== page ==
Throughout the implementation journey, actions can be taken to improve the quality of the data in your beneficial ownership register. This section breaks down the topic of data quality and verification into three steps and offers guidance on how to incorporate these as you implement beneficial ownership transparency.
Verification is critical for generating useful and reliable beneficial ownership data and should be considered and embedded throughout the implementation journey. In practice, it should be a series of actions that reduce the potential for submitting false information, and increase the likelihood that information in the register is true.

What is verification of beneficial ownership information?

Verification is critical to generating high quality beneficial ownership information, but the term is used to mean many different types of checks and processes. Based on our research, we break down verification into three steps, to be taken together: authentication and authorisation, validation and truth verification. Understanding these steps can help design measures to improve data quality.

  1. Authentication & authorisation - ensure the person submitting the information is who they say they are and that they are authorised to make the declaration

  2. Validation - ensure that the data submitted is a legitimate possible value

  3. “Truth” verification - identify potential mistakes and irregularities in the data, which may indicate that the statement made is not true, and publish the data openly so that others can also do so.

Whilst some verification activities are likely to require legal mandate, others can be adopted by making technical, system design or workflow changes. We will shortly publish a working paper, What We Really Mean by Verification and How It Can be Done, which will provide practical examples that can be applied at each of the three steps.

Five ways to improve data quality

  1. Require identification for the person making the declaration, and the beneficial owner themselves, and where practical check this against existing government data to validate they are real people. This increases the risks associated with submitting false information, provided sanctions are present and enforced.

  2. Use an electronic form that includes as many fields as possible from our example paper forms, and incorporate validation to constrain the responses that can be entered to certain fields (such as address, zip code, date of birth).

  3. Publish sufficient information about beneficial ownership so that people can identify them - e.g. publish unique identifiers for each beneficial owner in the system, and contact address, month and year of birth.

  4. Publish beneficial ownership information as open data using BODS so that others can easily use it and link it to other datasets.

  5. Ensure adequate sanctions are in place for submission of false information, and that these are enforced in practice.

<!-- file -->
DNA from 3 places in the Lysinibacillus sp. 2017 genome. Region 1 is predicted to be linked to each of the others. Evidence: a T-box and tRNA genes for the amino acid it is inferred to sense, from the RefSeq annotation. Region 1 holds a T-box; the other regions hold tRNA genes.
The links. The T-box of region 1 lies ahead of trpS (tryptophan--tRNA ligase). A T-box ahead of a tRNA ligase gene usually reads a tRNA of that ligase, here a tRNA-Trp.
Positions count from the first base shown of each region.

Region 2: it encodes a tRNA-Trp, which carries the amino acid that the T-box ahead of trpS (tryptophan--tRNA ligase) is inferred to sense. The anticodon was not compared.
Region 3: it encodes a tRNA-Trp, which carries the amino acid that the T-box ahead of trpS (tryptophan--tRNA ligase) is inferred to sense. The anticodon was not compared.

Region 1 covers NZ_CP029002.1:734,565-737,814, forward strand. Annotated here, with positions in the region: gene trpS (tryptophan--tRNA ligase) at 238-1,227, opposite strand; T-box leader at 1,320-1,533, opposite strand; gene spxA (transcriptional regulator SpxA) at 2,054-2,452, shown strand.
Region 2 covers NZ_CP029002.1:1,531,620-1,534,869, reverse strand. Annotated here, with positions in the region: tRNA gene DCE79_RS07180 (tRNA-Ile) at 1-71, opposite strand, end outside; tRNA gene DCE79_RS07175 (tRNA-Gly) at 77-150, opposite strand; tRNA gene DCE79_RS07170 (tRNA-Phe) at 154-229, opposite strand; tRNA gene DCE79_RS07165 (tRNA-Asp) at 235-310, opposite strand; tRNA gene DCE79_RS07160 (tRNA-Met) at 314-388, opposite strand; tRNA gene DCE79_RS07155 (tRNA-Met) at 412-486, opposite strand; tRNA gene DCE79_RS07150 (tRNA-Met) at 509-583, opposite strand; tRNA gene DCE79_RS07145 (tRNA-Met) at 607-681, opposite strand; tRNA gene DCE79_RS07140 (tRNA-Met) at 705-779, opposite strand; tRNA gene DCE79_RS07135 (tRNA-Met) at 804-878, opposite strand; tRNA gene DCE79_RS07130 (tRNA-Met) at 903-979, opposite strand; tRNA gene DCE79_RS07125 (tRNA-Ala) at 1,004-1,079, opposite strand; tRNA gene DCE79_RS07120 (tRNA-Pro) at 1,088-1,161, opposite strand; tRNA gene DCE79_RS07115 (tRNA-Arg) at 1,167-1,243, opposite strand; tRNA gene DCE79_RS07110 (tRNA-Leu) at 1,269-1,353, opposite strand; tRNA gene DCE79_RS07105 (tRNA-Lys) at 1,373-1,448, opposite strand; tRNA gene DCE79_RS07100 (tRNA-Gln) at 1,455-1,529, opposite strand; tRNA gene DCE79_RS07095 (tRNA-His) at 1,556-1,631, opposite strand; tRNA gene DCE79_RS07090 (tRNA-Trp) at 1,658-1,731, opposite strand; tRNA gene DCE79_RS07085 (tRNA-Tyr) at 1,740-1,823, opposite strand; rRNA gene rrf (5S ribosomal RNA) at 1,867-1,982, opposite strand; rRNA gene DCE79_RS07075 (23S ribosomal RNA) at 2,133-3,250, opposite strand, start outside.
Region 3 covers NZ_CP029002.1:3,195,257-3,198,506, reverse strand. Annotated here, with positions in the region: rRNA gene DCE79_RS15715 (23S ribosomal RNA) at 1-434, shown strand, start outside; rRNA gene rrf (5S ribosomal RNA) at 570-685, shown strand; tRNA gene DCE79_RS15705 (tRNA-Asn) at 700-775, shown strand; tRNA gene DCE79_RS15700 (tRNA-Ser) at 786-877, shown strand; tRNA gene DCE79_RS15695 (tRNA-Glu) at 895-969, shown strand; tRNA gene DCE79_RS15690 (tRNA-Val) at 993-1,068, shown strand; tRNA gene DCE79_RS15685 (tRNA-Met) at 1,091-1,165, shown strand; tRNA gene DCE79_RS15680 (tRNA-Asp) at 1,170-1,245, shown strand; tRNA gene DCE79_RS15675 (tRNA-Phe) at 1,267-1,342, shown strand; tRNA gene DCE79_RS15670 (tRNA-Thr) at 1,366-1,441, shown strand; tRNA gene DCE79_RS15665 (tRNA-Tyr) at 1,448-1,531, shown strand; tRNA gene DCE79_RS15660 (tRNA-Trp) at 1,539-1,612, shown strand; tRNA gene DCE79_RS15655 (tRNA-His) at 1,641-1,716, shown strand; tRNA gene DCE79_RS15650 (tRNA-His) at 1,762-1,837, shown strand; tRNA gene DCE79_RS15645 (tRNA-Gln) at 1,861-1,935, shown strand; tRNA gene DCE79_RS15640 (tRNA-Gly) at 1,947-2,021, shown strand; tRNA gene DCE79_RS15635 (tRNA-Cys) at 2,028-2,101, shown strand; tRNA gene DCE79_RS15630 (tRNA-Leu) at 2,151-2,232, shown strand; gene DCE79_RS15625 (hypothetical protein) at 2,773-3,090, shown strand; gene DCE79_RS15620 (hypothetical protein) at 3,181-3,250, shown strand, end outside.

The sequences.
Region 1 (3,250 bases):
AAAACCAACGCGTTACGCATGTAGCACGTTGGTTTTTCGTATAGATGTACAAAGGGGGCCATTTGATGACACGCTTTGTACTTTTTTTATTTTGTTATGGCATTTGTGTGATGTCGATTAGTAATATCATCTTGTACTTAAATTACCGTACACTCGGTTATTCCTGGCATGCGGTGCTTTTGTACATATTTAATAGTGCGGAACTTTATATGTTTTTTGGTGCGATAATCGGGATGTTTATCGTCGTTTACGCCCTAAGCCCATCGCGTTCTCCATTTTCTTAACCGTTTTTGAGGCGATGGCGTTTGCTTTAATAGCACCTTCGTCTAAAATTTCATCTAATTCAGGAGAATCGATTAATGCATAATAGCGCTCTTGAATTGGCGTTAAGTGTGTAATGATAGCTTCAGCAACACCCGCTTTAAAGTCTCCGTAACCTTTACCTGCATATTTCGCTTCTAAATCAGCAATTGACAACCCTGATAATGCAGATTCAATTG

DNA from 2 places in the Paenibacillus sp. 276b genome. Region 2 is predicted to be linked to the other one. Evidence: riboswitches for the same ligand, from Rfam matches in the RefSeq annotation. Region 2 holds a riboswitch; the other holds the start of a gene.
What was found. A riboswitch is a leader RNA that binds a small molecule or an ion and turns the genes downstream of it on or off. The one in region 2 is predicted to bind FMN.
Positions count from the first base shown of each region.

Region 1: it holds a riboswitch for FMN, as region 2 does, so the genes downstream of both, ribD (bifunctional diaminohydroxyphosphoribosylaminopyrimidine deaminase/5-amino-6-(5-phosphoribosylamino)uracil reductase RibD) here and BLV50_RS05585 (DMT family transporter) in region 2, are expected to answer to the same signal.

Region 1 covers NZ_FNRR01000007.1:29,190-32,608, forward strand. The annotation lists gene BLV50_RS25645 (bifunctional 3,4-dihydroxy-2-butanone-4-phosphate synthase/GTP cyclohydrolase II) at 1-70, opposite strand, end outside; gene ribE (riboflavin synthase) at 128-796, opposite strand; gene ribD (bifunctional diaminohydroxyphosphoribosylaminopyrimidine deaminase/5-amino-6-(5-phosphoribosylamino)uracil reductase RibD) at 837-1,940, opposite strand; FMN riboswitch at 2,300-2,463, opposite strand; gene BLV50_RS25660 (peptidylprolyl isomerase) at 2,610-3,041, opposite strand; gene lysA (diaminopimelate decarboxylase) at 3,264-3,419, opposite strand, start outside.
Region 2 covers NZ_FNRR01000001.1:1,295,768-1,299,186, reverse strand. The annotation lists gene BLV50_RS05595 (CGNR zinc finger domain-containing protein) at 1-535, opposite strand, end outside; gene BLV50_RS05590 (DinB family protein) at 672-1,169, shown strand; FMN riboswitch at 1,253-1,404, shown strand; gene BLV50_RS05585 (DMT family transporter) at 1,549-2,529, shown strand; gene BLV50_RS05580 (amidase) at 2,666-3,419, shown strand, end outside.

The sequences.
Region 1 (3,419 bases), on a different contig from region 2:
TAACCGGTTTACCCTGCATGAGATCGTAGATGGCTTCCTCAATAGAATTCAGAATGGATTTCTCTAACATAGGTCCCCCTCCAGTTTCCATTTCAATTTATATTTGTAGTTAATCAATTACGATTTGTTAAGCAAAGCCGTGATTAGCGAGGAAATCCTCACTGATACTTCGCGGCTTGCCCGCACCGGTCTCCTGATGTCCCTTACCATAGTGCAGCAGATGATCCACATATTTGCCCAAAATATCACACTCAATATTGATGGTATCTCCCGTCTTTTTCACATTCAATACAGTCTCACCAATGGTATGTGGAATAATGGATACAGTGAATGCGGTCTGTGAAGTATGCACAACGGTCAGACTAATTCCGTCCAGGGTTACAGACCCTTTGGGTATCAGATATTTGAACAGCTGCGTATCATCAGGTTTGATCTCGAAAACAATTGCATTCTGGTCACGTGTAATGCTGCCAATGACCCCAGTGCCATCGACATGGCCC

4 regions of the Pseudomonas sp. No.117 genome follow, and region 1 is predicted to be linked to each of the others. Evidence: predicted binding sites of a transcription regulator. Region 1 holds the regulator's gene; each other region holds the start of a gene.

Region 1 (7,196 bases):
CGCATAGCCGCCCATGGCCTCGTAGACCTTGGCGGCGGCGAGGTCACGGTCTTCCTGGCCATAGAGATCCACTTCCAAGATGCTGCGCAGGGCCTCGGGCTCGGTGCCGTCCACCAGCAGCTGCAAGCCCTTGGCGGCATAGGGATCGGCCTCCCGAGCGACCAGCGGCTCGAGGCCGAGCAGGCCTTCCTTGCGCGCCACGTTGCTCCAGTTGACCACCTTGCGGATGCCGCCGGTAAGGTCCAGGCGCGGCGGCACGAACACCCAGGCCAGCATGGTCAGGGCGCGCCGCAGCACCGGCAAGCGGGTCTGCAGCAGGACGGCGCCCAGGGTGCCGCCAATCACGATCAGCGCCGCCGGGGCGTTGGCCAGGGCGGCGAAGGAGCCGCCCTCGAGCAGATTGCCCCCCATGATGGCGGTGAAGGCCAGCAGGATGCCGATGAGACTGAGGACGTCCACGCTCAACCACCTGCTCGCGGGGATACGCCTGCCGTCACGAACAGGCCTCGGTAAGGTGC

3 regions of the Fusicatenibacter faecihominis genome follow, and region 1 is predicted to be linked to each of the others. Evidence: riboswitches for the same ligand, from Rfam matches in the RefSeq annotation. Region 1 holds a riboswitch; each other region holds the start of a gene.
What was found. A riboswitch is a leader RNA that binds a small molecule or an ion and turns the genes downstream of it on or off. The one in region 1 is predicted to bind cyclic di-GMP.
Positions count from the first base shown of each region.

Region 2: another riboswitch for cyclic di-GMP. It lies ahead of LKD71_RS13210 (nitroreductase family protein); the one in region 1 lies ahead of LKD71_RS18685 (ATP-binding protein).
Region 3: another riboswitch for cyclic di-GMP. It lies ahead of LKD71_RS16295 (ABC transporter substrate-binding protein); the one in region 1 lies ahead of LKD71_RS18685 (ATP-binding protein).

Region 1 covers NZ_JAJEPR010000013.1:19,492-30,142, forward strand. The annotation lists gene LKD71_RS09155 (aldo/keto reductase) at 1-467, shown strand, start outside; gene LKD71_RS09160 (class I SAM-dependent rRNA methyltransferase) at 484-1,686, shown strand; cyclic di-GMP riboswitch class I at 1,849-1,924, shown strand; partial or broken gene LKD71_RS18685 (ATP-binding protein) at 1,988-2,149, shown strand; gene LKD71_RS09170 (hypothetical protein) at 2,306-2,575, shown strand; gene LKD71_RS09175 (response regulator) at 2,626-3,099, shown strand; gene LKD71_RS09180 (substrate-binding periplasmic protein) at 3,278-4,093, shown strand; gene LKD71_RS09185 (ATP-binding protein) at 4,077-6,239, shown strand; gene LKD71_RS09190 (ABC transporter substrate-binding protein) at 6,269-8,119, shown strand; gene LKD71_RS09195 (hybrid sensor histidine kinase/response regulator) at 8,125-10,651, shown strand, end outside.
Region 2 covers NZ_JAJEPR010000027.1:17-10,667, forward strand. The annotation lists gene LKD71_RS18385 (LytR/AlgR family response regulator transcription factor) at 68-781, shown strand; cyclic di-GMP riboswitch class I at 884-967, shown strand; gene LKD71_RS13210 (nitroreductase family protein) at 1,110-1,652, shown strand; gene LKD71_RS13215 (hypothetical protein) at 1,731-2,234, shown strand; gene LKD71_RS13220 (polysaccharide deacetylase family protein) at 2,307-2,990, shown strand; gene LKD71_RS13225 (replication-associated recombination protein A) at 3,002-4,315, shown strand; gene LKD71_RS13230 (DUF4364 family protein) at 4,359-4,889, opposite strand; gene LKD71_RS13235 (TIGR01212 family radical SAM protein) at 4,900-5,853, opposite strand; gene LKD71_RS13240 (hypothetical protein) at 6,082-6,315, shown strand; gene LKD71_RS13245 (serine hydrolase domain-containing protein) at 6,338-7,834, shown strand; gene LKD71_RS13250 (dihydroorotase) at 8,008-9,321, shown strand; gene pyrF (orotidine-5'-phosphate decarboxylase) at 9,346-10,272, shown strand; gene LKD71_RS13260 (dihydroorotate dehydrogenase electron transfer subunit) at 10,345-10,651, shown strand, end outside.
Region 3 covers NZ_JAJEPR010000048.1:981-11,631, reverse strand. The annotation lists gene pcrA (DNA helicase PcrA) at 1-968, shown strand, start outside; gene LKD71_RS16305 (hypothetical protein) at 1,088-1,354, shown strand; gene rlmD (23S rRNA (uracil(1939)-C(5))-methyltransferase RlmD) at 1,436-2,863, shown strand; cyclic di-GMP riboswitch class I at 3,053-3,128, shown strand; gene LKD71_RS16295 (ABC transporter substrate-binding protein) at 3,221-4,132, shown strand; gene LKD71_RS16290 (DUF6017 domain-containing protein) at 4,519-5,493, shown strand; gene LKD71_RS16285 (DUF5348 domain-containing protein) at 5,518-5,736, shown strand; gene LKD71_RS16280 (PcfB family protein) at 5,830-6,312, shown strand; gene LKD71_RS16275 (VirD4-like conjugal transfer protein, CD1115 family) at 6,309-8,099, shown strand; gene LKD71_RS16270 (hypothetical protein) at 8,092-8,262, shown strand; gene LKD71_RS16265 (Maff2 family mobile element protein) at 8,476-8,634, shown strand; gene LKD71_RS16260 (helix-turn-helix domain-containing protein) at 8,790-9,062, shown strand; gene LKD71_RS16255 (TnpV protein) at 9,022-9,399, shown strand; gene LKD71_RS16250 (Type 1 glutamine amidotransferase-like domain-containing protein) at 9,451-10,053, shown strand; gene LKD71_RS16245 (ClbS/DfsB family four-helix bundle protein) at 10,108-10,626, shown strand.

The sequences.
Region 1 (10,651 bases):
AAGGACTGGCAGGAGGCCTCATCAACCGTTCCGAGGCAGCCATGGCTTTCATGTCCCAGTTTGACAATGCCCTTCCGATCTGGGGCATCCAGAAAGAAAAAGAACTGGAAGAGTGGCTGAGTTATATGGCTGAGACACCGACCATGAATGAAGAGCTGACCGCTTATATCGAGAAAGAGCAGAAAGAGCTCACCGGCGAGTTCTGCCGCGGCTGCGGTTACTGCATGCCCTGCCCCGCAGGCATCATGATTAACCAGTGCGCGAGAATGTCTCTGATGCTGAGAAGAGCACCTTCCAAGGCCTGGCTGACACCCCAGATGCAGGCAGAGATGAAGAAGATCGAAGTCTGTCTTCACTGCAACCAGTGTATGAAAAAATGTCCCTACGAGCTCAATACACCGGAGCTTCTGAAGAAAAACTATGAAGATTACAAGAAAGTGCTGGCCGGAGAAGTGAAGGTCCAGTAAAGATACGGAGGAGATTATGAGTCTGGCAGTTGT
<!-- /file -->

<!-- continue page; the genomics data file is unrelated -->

What information should be collected and published to improve verification and data quality?

We have created a set of example forms that include the information that we recommend companies should complete when declaring their beneficial ownership to a national register. These can be adapted to collect information using paper forms, or it can be transferred to an electronic system (see Systems section).

Some of the information collected should only be for government use and should not be publicly published (for example, a taxpayer number to check identification). Other information should be published openly (for example, name of the beneficial owner). However, there is no one-size-fits-all approach to beneficial ownership transparency and the information you collect will depend on the intended policy impact and wider legal framework.

What sanctions help ensure compliance with beneficial ownership transparency?

In order to be an effective deterrent to non-compliance, sanctions must be sufficiently harsh to outweigh the perceived benefits of non-compliance, whilst being proportionate within a country’s overall legal framework.

The UK’s model allows for sanctions against beneficial owners, companies and company officers. The sanctions include imprisonment for up to 12 months (or two years if convicted on indictment), a fine, or both and the ability to strike off any companies that default on their obligations to report to the register. See the legislation for details.

Sanctions are irrelevant unless they are enforced. When an individual does not cooperate with disclosure requirements, a company should be able to sanction a beneficial owner or an individual suspected of being a beneficial owner, by restricting their right to sell or otherwise benefit from the legal ownership of their shares. See the UK legislation for an example.

What is good practice for evaluating and improving data quality?

Good practice on how to collect and verify beneficial ownership data is still emerging, and there are likely to be many useful innovations in the coming years. An effective approach to ongoing improvements in data quality will include monitoring compliance with the disclosure requirements, analysing the data to identify and investigate suspicious entries, and monitoring the use and effectiveness of sanctions for non-compliance. The processes put in place should involve stakeholders, including users of beneficial ownership data, to efficiently identify where and how data quality can be improved.

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